Three community hospitals in Leicestershire could be shut with the loss of hundreds of jobs as part of major cost-saving measures.
A leaked copy of a draft NHS report obtained by the BBC calls for the closure of hospitals in Melton Mowbray, Lutterworth and Hinckley.
A new midwife-only birthing centre may be opened at Leicester General.
The NHS said it was still drafting its final proposals which would then be put to a full consultation.
The BBC understands if all the proposed changes go ahead there could be an estimated loss of about 800 jobs, but with the creation of about 500 posts that would be a net loss of 300 positions.
However, these figures have yet to be confirmed.
The draft plan details how the trusts and clinical commissioning groups, which run services in Leicestershire and Rutland, intend to save about £400m from the health and social service budgets between now and 2020-21.
Michael Mullaney, a Liberal Democrat county councillor in Hinckley, said: “We need increased health facilities, not reduced or even swapping them around to different sites.”
Karen Chouhan, of patient group Healthwatch Leicester, said: “We have to argue for quality as well as capacity, it’s not just about putting more patients in one place and dealing with it that way. Patient involvement and consultation is really critical.”
It recommends closing St Mary’s Hospital (a midwife-led birthing centre in Melton Mowbray), Feilding Palmer Hospital in Lutterworth, and Hinckley and District Hospital, all following consultations.
Meanwhile some community hospitals will be reduced in size, including the closure of the in-patient ward in Oakham.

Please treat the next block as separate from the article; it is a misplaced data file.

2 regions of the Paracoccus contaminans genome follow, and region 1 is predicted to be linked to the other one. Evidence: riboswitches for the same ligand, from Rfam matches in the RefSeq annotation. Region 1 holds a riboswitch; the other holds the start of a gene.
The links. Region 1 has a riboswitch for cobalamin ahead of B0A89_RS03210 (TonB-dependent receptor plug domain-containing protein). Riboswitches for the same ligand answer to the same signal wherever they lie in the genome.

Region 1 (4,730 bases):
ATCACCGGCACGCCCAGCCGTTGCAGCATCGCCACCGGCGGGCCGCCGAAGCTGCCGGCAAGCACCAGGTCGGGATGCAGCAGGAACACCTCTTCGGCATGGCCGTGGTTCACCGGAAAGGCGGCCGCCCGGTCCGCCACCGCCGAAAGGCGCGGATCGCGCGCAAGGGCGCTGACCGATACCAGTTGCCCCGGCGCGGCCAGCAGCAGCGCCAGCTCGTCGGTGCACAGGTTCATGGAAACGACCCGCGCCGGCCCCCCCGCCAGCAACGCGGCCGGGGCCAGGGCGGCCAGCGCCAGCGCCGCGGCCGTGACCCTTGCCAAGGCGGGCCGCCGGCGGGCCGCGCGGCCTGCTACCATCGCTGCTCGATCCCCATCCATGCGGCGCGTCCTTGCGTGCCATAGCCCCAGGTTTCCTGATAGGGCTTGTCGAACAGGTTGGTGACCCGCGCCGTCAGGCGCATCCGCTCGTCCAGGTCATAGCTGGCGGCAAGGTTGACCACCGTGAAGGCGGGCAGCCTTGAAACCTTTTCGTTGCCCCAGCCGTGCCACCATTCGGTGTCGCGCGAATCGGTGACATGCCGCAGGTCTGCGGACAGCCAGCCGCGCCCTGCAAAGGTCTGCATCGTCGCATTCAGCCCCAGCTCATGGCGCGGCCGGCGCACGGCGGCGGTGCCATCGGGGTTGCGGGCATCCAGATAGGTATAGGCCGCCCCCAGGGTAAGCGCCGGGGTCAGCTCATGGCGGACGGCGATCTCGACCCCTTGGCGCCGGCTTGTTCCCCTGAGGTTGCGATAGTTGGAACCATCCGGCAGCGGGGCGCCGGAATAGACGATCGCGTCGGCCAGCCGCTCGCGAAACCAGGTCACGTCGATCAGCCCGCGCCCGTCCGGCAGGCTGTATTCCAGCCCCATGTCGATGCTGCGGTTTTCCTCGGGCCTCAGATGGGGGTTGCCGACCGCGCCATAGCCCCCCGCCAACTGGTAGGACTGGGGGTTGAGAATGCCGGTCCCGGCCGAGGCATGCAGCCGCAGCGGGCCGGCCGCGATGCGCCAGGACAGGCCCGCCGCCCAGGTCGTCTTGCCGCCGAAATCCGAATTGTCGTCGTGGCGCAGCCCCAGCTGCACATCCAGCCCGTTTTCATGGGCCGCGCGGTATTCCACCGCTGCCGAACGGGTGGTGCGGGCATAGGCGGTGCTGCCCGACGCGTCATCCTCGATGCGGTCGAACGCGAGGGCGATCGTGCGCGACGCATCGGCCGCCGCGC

The General Hospital site will keep the diabetes centre and community health services.
The report said: “Having three big acute hospitals creates problems, by spreading our specialist staff too thinly across the three sites, resulting in duplication and even triplication of services.
“Through our reconfiguration programme, we will focus our emergency and specialist care at the Leicester Royal [Infirmary] and the General Hospital, whilst ensuring that appropriate clinical services are provided in the county’s community hospitals, to offer care as close to home as possible.”
Toby Sanders, who is overseeing the sustainability and transformation plan (STP) project, said: “Over the last two years we’ve been focused on developing our services hand-in-hand with clinicians, patient representatives and our partners in local government as part of our Better Care Together partnership.
“Our STP draws upon and builds upon that work, and we will be sharing and discussing the detail widely with people across our community to further inform and develop the plans over the coming weeks and months.”